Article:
ISSN (Print) - 0012-9976 | ISSN (Online) - 2349-8846

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Penalising Poverty

The Case of the Bombay Prevention of Begging Act, 1959

The unconstitutional Bombay Prevention of Begging Act, 1959 criminalises begging and targets people for being homeless or unemployed despite “the relief of the disabled and unemployable” being a state responsibility. The state penalises the poor for being poor. Instead, it must identify and understand the reasons that lead people towards begging and alter laws and policies to provide for structures and an institutional framework that build people’s capacities to move out of destitution. Myths around begging must be broken to effect a change in perceptions and attitudes to achieve this end.

The historical origins of anti-beggary laws can be traced to 14th century England, when feudalism was breaking down to give way to capitalism and the Black Death had created a massive shortage of labour. The first vagrancy law came into effect in 1349, criminalising homelessness in cities. The law was created to force farm-based labour to remain tied to the landowning class and ensure that wages were kept low. As capitalism took firm root, amendments were made in the beggary and vagrancy laws to criminalise “idleness” and “rowdy” or “indecent” behaviour, rather than movement of labour to the cities. By the 16th century, the emphasis of the legislation across Europe and the United States had shifted to controlling the behaviour of the rootless poor, who were seen as people with potential to disturb the social order (Chambliss 1964; Beier and Ocobock 2008).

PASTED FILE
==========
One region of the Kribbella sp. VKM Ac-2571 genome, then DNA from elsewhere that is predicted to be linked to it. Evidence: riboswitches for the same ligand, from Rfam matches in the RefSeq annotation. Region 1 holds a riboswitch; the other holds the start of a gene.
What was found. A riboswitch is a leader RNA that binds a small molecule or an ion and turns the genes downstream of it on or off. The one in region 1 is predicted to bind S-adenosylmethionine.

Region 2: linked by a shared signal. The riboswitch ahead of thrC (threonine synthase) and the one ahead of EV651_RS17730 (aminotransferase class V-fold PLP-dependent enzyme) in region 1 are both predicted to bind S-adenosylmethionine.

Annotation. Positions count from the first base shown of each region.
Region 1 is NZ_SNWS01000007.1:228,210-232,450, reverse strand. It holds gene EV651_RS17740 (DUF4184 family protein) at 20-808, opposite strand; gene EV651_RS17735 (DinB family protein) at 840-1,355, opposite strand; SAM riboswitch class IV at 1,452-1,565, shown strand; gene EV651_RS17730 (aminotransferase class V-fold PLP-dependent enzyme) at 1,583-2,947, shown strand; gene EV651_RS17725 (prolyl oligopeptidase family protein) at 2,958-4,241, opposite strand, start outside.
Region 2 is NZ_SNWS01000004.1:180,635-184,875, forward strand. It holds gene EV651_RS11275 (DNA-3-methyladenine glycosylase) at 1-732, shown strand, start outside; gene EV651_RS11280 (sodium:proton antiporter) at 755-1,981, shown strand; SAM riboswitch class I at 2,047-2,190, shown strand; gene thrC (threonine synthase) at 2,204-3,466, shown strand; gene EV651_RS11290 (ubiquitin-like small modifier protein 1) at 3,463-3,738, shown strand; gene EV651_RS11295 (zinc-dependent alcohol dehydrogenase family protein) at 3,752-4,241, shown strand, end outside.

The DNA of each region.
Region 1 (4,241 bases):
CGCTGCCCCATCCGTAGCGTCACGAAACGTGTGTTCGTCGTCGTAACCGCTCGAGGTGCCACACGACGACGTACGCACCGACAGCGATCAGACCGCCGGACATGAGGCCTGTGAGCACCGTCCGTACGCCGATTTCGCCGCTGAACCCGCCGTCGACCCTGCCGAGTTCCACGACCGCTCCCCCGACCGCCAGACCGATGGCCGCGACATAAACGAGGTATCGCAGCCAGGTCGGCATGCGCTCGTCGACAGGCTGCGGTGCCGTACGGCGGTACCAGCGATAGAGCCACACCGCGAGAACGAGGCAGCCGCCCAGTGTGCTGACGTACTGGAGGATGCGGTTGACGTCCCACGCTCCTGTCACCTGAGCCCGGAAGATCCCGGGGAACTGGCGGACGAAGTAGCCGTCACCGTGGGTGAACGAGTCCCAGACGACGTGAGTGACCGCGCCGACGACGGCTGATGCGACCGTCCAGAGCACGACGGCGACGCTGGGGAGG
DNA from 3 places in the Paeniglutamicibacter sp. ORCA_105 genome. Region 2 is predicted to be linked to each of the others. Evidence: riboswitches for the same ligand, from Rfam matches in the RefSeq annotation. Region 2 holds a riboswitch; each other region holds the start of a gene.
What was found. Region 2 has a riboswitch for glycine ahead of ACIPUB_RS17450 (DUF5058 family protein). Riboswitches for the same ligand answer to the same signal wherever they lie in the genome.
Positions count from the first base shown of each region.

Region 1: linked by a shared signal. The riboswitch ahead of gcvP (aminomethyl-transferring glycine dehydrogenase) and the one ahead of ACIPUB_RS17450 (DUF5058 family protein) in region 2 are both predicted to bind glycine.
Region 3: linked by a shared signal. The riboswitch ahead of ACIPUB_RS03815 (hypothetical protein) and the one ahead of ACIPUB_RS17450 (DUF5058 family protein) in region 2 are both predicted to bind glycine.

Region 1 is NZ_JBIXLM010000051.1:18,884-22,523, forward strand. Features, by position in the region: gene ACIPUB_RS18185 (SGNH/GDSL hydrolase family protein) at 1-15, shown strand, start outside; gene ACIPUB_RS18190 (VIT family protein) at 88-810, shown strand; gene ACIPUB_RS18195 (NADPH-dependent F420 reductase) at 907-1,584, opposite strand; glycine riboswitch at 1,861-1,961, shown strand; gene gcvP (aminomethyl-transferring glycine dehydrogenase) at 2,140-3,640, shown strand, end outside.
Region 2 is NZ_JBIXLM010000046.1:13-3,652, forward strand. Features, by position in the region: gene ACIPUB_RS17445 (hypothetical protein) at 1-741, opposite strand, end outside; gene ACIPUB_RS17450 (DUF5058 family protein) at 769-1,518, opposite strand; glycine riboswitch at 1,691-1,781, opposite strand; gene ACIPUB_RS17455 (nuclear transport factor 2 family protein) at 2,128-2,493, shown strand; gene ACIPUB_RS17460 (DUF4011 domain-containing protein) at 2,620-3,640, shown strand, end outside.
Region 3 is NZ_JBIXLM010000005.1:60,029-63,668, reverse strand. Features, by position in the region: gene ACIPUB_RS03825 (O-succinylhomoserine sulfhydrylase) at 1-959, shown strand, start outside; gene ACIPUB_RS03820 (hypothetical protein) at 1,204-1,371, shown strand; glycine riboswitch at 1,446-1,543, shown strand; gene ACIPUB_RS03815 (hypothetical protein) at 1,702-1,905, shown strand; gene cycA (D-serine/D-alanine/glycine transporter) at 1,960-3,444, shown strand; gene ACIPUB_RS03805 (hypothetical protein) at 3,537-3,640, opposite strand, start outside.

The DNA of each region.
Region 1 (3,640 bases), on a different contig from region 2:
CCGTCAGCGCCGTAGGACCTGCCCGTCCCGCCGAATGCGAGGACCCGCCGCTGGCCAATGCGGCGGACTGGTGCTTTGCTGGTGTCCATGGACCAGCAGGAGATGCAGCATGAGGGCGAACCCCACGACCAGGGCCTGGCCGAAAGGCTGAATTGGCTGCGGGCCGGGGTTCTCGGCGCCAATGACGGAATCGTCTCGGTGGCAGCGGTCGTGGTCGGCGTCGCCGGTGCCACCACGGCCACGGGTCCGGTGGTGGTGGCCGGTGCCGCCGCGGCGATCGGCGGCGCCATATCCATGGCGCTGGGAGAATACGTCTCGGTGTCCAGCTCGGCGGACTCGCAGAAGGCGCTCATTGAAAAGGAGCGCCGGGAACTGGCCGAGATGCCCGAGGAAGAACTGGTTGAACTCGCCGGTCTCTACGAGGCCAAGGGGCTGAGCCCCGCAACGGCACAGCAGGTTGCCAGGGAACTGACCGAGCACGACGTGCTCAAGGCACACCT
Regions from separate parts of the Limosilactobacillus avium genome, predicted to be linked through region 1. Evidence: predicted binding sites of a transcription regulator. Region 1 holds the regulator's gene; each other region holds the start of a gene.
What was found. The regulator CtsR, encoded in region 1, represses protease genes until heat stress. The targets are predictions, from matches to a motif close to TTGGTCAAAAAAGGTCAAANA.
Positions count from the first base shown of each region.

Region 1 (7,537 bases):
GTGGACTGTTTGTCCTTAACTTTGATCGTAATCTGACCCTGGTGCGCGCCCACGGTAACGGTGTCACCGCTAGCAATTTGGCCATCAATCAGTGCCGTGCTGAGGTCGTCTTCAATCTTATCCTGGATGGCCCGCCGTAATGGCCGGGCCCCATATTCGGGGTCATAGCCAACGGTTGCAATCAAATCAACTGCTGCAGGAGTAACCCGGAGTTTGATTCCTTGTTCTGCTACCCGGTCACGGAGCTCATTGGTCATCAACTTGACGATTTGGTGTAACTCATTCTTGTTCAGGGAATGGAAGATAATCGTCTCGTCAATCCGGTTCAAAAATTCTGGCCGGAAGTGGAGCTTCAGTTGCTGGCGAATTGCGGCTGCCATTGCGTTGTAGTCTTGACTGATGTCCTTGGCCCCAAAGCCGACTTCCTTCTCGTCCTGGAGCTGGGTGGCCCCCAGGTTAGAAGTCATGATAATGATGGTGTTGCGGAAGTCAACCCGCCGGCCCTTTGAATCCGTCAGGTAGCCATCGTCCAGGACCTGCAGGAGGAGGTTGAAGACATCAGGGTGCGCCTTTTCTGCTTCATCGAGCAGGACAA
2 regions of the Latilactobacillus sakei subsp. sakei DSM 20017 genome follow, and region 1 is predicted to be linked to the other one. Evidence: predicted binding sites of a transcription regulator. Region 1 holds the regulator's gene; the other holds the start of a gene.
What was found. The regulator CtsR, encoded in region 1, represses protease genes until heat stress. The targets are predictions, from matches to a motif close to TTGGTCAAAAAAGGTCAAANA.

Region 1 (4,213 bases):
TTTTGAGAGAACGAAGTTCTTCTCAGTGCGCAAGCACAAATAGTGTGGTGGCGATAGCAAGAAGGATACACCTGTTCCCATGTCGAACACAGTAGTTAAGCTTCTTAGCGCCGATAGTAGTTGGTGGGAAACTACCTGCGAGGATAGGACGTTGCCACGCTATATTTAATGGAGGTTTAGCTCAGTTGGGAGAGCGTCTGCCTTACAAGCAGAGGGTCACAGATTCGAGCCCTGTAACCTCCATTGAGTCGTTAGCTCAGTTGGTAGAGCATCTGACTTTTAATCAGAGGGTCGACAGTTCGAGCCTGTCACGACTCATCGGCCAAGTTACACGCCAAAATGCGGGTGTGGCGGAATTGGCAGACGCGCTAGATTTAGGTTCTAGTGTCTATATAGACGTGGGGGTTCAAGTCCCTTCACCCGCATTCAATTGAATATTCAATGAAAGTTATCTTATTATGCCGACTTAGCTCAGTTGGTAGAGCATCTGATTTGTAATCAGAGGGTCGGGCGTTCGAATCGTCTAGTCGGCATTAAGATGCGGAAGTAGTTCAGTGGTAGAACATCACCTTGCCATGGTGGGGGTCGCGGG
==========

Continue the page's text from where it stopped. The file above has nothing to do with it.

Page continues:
The vagrancy and beggary laws in India are a colonial hangover, promoting unequal labour relations and used as a tool of social control over the “unruly.” The Bombay Prevention of Begging Act, 1959 (BPBA; Government of Maharashtra 1959) is a comprehensive piece of legislation that criminalises begging in the country. Many states (such as Delhi and Gujarat) have adopted this act, either in toto or with minor changes. As far as the constitutionality of these legislations is concerned, they go against the grain of due process rights and are specifically in violation of Articles 19(1)(a) and 21 of the Constitution.1 The BPBA criminalises people for being homeless or without regular employment (who they are) rather than for their actions (what they do) (Goel 2010). Article 38 of the Constitution provides that the state shall secure a social order for the promotion of welfare of the people. Entry nine in the State List of the Seventh Schedule of the Constitution2 makes “the relief of the disabled and unemployable” a state subject. The existence and implementation of anti-beggary laws is thus in direct assault of these constitutional provisions.

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Updated On : 4th Jun, 2018
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